Mende, C: Old Breeding Lines
Englisch. Köln, 2016. 93 S., 150 Abb., 21*15 cm. Kt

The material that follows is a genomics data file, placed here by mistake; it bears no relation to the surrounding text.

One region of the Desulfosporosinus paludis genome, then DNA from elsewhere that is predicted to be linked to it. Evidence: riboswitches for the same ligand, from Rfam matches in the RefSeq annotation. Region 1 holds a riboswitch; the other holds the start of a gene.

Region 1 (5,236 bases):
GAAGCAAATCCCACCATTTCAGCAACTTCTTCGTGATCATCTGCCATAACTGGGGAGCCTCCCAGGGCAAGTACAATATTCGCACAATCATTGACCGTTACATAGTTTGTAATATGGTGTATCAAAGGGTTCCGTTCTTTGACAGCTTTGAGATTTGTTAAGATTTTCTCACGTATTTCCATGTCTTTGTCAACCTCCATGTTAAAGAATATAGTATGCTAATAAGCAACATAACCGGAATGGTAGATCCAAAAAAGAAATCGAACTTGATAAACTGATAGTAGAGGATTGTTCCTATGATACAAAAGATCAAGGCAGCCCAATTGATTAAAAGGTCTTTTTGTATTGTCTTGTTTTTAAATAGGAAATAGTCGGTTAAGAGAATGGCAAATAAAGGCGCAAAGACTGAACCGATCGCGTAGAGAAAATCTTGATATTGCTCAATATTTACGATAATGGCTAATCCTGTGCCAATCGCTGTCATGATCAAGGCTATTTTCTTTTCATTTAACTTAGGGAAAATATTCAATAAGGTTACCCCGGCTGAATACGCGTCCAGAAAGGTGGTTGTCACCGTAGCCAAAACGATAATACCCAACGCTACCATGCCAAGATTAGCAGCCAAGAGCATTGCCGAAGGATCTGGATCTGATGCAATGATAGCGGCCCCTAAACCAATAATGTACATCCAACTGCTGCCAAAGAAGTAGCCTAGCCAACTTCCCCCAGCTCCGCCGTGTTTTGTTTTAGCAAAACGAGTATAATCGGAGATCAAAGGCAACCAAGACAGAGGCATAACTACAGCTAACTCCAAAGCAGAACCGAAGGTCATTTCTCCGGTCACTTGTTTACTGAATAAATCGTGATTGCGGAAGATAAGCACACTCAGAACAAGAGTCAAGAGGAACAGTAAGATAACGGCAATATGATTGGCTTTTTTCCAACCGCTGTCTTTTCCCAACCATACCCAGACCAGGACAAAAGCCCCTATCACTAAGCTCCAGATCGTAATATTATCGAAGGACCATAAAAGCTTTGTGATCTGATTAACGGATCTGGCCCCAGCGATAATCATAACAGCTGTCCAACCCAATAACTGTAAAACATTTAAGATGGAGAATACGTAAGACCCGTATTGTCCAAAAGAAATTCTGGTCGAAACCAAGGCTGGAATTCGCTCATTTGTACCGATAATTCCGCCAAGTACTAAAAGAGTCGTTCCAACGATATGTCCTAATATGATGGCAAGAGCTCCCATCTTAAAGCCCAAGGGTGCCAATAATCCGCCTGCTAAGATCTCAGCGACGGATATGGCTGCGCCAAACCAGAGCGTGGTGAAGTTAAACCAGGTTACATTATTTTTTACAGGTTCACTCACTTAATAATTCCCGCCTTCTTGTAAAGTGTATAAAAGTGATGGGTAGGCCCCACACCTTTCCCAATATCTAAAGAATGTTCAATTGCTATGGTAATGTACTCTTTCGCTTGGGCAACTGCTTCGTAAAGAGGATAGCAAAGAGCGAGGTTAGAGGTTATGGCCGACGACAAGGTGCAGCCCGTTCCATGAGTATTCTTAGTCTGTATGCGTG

It would not have been possible to settle permanently in Iceland without horses. Today’s population stems almost completely from the mares and stallions that came to Iceland as early as in the 9th and 10th century. The horse was the only means of transport apart from the people’s feet and could be used both for humans and all kinds of loads. Therefore, breeding good riding horses and packhorses already played a role in early days. The classical “line breeding” had its golden period mainly in the first half of the 20th century until the 60ths, 70th. Breeders tried to make the characteristics of outstanding horses fixed traits by aimed inbreeding and selection. Nowadays this kind of line breeding is a thing of the past but the names Svaðastaðir, Hornafjörður or Hindisvík still sound special in the ears of experienced horse people. The same is true for Sauðárkrókur, Kirkjubær or Kolkuós. This book presents these six “big” lines in detail, completed by background information on the interaction between men and horses in Icland. It also looks at the question why line breeding is now a thing of the past. The author Caroline Kerstin Mende (Karólína) lives in North-Western Iceland, the centuries-old „mecca“ of horse breeding, together with her dog, horses and sheep. Her special interest in historical line breeding awoke when she bought her first horse Sóti frá Tóftum, born in 1987, who is not only of clearly visible Sauðárkrókur origin but has got ancestors from Hornafjörður, Hindisvík and Kolkuós, too.